Manager Erin Ward ("Ward") arrived soon after the fall to offer Ms. Haberfeld assistance. (Ward Dep., at 10.) Ward, Zajac, and others then helped Ms. Haberfeld to a cushioned bench near the front of the restaurant, where she awaited transportation to a hospital. (Id., at 16-17.) After the fall, Ms. Haberfeld told Ward that the floor was wet and insisted that she include this in an accident report that Ward was preparing. (Id., at 17; Smodish Aff., Ex. H (Incident Report, dated May 10, 2005).) By way of affidavit, Ms. Haberfeld has now stated that her pants and knee highs were wet after she fell. (Affidavit of Judith Haberfeld, dated May 21, 2008 ("Judith Haberfeld Aff."), at ¶ 2, attached to Affirmation in Opposition of James K. Greenberg, Esq., dated May 22, 2008 ("Greenberg Aff.") (Dkt. 20).) Further, Ms. Haberfeld's daughter, Jacqueline Haberfeld, who met her mother at the hospital, has stated in an affidavit that Ms. Haberfeld's knee highs were wet. (Affidavit of Jacqueline Haberfeld, dated May 22, 2008 ("Jacqueline Haberfeld Aff."), at ¶ 3, attached to Greenberg Aff.)
Zajac testified that she witnessed the fall and immediately knelt down to assist Ms. Haberfeld. (Zajac Dep., at 23-25.) She then overheard an unidentified woman -- one of the patrons sitting at the nearest table -- state that there was water on the floor and that the woman had previously instructed wait staff to clean it up.*fn1 (Id., at 28.) Zajac, however, did not examine the floor in the vicinity of the fall to see if there was any water. (Plaintiffs' Statement of Material Facts, dated May 21, 2008 ("Pl. Rule 56.1 Stmt.") (Dkt. 23), at ¶ 29.) She also testified that she did not notice any water on Ms. Haberfeld's clothing. (Zajac Dep., at 36-37.) Similarly, Ward and Gina Demayo ("Demayo"), a server who was working that night, both claim to have examined the floor after the fall and not to have found any water. (Ward Dep., at 17; Smodish Aff., Ex. I (Transcript of deposition of Gina DeMayo, conducted Jan. 23, 2008 ("DeMayo Dep.")), at 33.) Indeed, Demayo testified that she was at the silverware hutch "no more than a minute before" the incident and saw no water on the floor in the area of the fall. (Demayo Dep., at 24.)
Ryman did testify that, after the fall, she noticed "a few drops" of water underneath a gentleman's chair in the vicinity of the accident. (Pl. 56.1 Stmt., at ¶ 23; Ryman Dep., at 48-49.) She also testified that she had seen water on the floor in the location of the accident on prior occasions (Id., at 56), and Demayo conceded that she "probably" had as well (Demayo Dep., at 34).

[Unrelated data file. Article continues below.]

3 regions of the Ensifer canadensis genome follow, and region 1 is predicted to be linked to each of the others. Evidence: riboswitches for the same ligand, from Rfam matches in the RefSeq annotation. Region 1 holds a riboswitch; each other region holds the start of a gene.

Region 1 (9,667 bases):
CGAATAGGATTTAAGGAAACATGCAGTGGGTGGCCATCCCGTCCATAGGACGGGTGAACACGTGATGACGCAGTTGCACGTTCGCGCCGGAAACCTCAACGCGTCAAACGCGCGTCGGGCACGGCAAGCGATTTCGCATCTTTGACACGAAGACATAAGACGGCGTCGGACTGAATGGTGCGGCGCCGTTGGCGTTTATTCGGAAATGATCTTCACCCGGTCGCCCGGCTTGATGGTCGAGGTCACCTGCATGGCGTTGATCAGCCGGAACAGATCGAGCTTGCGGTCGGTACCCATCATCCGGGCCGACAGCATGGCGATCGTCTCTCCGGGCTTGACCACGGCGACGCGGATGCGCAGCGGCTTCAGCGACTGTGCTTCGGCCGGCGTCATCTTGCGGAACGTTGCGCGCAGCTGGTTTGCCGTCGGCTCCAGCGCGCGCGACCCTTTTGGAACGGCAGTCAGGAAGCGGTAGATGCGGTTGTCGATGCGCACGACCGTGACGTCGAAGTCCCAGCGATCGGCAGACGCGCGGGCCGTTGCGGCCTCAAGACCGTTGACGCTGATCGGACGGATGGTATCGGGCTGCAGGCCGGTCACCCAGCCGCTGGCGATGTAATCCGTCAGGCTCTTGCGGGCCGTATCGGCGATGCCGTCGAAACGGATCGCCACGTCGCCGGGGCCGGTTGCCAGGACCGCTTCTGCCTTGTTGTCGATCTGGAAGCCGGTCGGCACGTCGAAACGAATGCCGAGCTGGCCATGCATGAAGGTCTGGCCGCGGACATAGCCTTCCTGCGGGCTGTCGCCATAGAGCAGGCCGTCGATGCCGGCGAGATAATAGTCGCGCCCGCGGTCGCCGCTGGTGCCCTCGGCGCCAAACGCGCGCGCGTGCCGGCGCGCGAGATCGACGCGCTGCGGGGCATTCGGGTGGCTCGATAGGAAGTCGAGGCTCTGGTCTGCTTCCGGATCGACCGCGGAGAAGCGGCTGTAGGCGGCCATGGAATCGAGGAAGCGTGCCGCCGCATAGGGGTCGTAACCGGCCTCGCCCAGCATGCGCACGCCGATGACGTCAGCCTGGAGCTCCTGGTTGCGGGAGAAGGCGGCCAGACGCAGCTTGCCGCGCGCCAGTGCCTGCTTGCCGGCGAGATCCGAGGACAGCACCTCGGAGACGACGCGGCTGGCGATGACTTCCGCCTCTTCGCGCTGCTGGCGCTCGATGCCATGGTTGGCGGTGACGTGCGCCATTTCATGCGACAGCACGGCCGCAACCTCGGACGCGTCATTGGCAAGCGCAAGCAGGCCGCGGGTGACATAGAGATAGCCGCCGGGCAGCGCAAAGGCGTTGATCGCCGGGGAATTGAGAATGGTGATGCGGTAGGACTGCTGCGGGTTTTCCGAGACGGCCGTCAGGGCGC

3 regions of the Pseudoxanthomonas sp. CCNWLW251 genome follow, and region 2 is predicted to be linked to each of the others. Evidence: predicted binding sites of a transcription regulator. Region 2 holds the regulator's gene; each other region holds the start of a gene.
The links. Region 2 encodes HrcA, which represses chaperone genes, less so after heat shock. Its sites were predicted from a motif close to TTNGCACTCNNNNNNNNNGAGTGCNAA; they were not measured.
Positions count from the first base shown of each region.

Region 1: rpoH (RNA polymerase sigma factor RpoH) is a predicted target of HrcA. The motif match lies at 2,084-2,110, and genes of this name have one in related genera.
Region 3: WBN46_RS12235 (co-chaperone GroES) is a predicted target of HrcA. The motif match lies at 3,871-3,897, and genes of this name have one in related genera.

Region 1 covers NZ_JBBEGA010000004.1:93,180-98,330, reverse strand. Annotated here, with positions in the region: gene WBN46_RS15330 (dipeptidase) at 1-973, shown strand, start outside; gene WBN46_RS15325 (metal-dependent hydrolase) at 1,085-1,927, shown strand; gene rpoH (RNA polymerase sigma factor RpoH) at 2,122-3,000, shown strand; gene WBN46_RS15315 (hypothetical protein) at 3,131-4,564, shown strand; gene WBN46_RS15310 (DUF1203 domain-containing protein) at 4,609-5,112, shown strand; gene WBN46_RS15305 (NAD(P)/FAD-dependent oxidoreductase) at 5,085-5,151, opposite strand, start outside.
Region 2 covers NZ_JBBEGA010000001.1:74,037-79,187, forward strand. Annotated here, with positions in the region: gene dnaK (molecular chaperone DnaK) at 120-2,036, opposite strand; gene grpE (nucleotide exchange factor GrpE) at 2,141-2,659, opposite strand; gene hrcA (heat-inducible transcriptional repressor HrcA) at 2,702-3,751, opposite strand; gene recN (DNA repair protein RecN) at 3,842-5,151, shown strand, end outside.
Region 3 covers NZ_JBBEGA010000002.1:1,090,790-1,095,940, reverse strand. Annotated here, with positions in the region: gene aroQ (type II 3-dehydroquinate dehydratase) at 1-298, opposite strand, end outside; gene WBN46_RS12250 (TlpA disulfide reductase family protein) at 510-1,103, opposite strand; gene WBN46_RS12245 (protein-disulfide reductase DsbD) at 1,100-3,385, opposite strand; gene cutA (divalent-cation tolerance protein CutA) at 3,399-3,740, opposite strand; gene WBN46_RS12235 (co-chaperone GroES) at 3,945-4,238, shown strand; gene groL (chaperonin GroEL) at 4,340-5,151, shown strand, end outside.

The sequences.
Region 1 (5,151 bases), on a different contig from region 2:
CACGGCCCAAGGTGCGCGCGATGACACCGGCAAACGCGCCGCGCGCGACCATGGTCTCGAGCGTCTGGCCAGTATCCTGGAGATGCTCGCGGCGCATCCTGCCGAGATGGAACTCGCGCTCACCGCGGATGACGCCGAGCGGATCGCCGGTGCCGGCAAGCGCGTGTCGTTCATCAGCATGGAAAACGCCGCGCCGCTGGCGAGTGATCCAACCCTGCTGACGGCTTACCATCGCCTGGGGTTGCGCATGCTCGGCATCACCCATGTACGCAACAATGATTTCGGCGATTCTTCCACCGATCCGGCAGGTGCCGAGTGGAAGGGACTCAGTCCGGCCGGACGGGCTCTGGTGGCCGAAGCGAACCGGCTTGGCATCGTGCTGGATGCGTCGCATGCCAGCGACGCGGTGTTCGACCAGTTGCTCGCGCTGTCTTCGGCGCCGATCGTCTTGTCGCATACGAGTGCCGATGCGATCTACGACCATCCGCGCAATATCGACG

2. Relevant Wait Staff Practices
During dinner hours, three water pitchers rest on the silverware hutch. (Ward Dep., at 23.) Throughout the shift, wait staff periodically fill these pitchers in the back of the restaurant and then bring them to the silverware hutch where they can access them. (Pl. Rule 56.1 Stmt., at ¶ 9.) According to Ryman, the pitchers "perspire" (Pl. 56.1 Stmt., at ¶ 32; Ryman Dep., at 56). This presumably means that drops of condensation form on them, which can drip off onto the silverware hutch or floor. According to Demayo, however, servers tie napkins around the pitchers to absorb condensation. (Demayo Dep., at 12.) Water glasses are generally not filled at the waiter station but, rather, waiters and servers take the pitchers from the silverware hutch to the respective tables and fill customers' glasses there. (Pl. 56.1 Stmt., at ¶ 10.)
B. Procedural History
Plaintiffs filed a two-count Complaint in this Court on November 29, 2006. Count I, asserted by Ms. Haberfeld, is a negligence claim. (Complaint, filed November 29, 2006 (Dkt. 1).) In Count II, Mr. Haberfeld seeks to recover for loss of consortium. (Id.) Defendant now moves for summary judgment as to both counts on the ground that, based on the record, Defendant cannot, as a matter of law, be found to have created or to have had actual or constructive notice of any dangerous condition that purportedly caused Ms. Haberfeld's accident. (Defendant's Memorandum of Law in Support of Motion for Summary Judgment Pursuant to Fed. R. Civ. P. 56, dated Apr. 30, 2008 ("Def. Mem.") (Dkt. 16), at 1.) In the alternative, Defendant contends that Mr. Haberfeld's claim should be dismissed on the separate, independent ground that he failed to attend his noticed deposition. (Id.) At a minimum, Defendant seeks to preclude Mr. Haberfeld from offering evidence at trial in support of his claim. (Id.)
I. SUMMARY JUDGMENT STANDARD
A. Fed. R. Civ. P. 56
Summary judgment is appropriate where "there is no genuine issue as to any material fact and . . . the moving party is entitled to a judgment as a matter of law," Fed. R. Civ. P. 56(c), i.e., "[w]here the record taken as a whole could not lead a rational trier of fact to find for the non-moving party." Matsushita Elec. Indus. Co. v. Zenith Radio Corp., 475 U.S. 574, 587 (1986); accord Quinn v. Green Tree Credit Corp., 159 F.3d 759, 765 (2d Cir. 1998). "Only disputes over facts that might affect the outcome of the suit under the governing law will properly preclude the entry of summary judgment." Anderson v. Liberty Lobby, Inc., 477 U.S. 242, 248 (1986).